Loren Long is fast becoming one of my favorite illustrators and now demonstrates that he can storytell beautifully as well. This is a story that can be understood on many levels - as a simple story about the travels of a Christmas toy, or on a deeper level as an analogy of the love Christ brings to all of us during this time of year. The drummer boy is illustrated in Long's humbly charming fashion familiar in many of his characters (such as the clown in "The Little Engine That Could" and the boy in "Toy Boat"). My children, ages 5 and 3, ask for the book every night. I'm sure we'll be reading it long after Christmas is over.
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3 of 3 people found the following review helpful By Cynthia Kremsner on May 31, 2009
Format: Hardcover
I was first drawn to Loren Long's work at a shopping mall. His book "Toy Boat" was faced outward toward the window. The artwork was so moving that I had to go in and give it a look. When I perused through the pages of the beautiful book, I realized that this was the wonderful creator of the artwork for "Mr. Peabody's Apples."

Drummer Boy is another addition to Mr. Long's list of vibrant and wonderful compilation of illustrations that make a book, only this time he was enabled to draft his own text. The adventures of the drummer boy are exciting and the fluid prose makes it an enjoying read.

Loren Long has become the top illustrator on my list. His plays with shadow and light and softened main characters draw me in to each page. And my children also share a love for his work. His books are pulled from the shelf time and again to be read and for the pleasure of gazing upon each and every image.
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4 of 5 people found the following review helpful By Shopper on November 30, 2008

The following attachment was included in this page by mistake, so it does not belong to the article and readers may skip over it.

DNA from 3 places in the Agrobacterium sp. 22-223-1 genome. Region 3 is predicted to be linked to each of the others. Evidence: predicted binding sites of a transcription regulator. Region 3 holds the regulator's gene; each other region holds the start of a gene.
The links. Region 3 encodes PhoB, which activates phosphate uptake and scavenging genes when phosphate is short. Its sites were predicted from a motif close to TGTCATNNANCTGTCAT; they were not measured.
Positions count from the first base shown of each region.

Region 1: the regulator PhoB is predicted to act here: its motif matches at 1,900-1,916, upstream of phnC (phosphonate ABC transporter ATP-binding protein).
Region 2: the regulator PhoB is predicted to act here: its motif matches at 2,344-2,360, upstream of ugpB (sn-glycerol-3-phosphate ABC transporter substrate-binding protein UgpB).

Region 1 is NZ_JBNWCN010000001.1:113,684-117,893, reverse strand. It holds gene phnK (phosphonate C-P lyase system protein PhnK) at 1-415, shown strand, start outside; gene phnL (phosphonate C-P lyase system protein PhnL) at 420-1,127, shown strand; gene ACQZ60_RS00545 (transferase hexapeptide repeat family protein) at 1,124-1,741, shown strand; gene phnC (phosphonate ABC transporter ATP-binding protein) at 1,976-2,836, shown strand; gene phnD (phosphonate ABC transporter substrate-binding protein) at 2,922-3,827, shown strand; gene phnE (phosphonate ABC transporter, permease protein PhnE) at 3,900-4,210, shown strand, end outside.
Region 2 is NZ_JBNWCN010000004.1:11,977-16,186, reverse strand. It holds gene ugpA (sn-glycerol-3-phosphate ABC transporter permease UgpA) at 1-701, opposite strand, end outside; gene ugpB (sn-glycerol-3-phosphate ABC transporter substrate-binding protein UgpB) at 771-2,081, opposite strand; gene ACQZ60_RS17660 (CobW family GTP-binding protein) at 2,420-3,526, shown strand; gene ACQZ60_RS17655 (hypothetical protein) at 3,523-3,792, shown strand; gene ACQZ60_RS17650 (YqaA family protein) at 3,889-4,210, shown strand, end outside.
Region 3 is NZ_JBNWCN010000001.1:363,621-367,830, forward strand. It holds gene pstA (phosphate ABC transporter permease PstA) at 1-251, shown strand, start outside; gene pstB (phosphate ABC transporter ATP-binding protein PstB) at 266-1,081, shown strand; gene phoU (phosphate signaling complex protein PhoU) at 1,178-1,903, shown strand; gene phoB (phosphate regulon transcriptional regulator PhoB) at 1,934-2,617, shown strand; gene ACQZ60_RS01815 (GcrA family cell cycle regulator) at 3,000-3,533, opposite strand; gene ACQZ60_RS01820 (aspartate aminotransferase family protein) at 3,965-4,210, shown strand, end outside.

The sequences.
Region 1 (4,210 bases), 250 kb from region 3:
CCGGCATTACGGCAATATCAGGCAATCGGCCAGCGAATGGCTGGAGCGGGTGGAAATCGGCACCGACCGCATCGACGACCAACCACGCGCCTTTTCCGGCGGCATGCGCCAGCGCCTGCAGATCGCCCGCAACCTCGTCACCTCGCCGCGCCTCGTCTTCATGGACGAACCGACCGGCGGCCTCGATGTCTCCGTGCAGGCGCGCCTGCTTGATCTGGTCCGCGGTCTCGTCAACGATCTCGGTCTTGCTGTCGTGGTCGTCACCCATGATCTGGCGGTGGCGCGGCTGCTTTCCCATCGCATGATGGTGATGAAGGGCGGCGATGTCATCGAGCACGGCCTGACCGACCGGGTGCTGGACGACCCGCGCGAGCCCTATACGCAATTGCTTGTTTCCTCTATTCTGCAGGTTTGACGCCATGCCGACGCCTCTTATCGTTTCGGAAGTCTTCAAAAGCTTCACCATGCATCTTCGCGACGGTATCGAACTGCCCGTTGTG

Format: Hardcover
This is a lovely book, illustration-wise. I bought it for my 4.5 year old and 3.5 year old. They love the pictures, but the story seems to be a bit sophisticated, and scary, for them. They were a little scared of the rat, and distressed that the drummer boy is so lonely. The piercing with a thorn and graveyard scene were difficult to explain to young children, and my kids are at the age where they want to know and understand EVERY detail! So, while I love the art, I think the story is more appropriate for older children (over 6 maybe) who will not be as scared by some of the characters and can get the complexities of the story a bit better.
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1 of 1 people found the following review helpful By White Fang on August 28, 2011
Format: Hardcover
The book, "Drummer Boy" by Loren Long is a masterpiece. The full page color illustrations in the Chris Van Alsburg style captivates the reader. This wonderful version of the traditional Christmas tale has an ironic ending. The story recounts the exciting journeys of the little toy drummer boy. That journey begins when a little boy receives the toy drummer boy as a pre-Christmas gift. One day the toy drummer drops into a waste can by accident and is eventually deposited in the trash. The garbage truck picks up the trash and deposits the drummer boy into the city dump. A captivating journey of journeys begins with the drummer boy meeting a rat. On the drummer boy's journey he meets with various other characters and eventually ends his journey in an ironic setting and is reunited with his original owner. You will want to read the book to fully experience the travels of the drummer boy, the characters he meets along the way and how he returns to his original home and is placed in the manger scene where he can play his drum for the baby Jesus! This is truly one of the bright stars of juvenile Christmas literature. All children and adults would enjoy this delightful tale. The independent reading level is probably upper 3rd grade and above. However, younger children would love to have the story read to them.